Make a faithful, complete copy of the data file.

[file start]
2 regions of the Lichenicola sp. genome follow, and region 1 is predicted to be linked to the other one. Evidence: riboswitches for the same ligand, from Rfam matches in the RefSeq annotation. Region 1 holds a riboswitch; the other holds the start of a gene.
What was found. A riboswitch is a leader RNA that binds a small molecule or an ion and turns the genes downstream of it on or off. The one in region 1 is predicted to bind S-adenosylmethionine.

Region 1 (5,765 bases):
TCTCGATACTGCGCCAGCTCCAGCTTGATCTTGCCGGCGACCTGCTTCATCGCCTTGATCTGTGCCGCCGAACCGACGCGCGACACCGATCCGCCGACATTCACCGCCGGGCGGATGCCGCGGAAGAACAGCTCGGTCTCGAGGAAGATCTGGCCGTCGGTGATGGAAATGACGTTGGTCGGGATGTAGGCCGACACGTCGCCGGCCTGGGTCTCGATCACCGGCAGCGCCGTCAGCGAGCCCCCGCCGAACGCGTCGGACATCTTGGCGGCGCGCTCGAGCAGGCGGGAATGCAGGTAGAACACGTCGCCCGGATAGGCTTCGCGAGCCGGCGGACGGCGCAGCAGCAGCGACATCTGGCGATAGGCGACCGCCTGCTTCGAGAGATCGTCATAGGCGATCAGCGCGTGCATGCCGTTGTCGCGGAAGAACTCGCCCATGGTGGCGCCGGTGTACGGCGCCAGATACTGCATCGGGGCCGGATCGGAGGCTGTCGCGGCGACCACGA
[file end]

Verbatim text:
2 regions of the Lichenicola sp. genome follow, and region 1 is predicted to be linked to the other one. Evidence: riboswitches for the same ligand, from Rfam matches in the RefSeq annotation. Region 1 holds a riboswitch; the other holds the start of a gene.
What was found. A riboswitch is a leader RNA that binds a small molecule or an ion and turns the genes downstream of it on or off. The one in region 1 is predicted to bind S-adenosylmethionine.

Region 1 (5,765 bases):
TCTCGATACTGCGCCAGCTCCAGCTTGATCTTGCCGGCGACCTGCTTCATCGCCTTGATCTGTGCCGCCGAACCGACGCGCGACACCGATCCGCCGACATTCACCGCCGGGCGGATGCCGCGGAAGAACAGCTCGGTCTCGAGGAAGATCTGGCCGTCGGTGATGGAAATGACGTTGGTCGGGATGTAGGCCGACACGTCGCCGGCCTGGGTCTCGATCACCGGCAGCGCCGTCAGCGAGCCCCCGCCGAACGCGTCGGACATCTTGGCGGCGCGCTCGAGCAGGCGGGAATGCAGGTAGAACACGTCGCCCGGATAGGCTTCGCGAGCCGGCGGACGGCGCAGCAGCAGCGACATCTGGCGATAGGCGACCGCCTGCTTCGAGAGATCGTCATAGGCGATCAGCGCGTGCATGCCGTTGTCGCGGAAGAACTCGCCCATGGTGGCGCCGGTGTACGGCGCCAGATACTGCATCGGGGCCGGATCGGAGGCTGTCGCGGCGACCACGA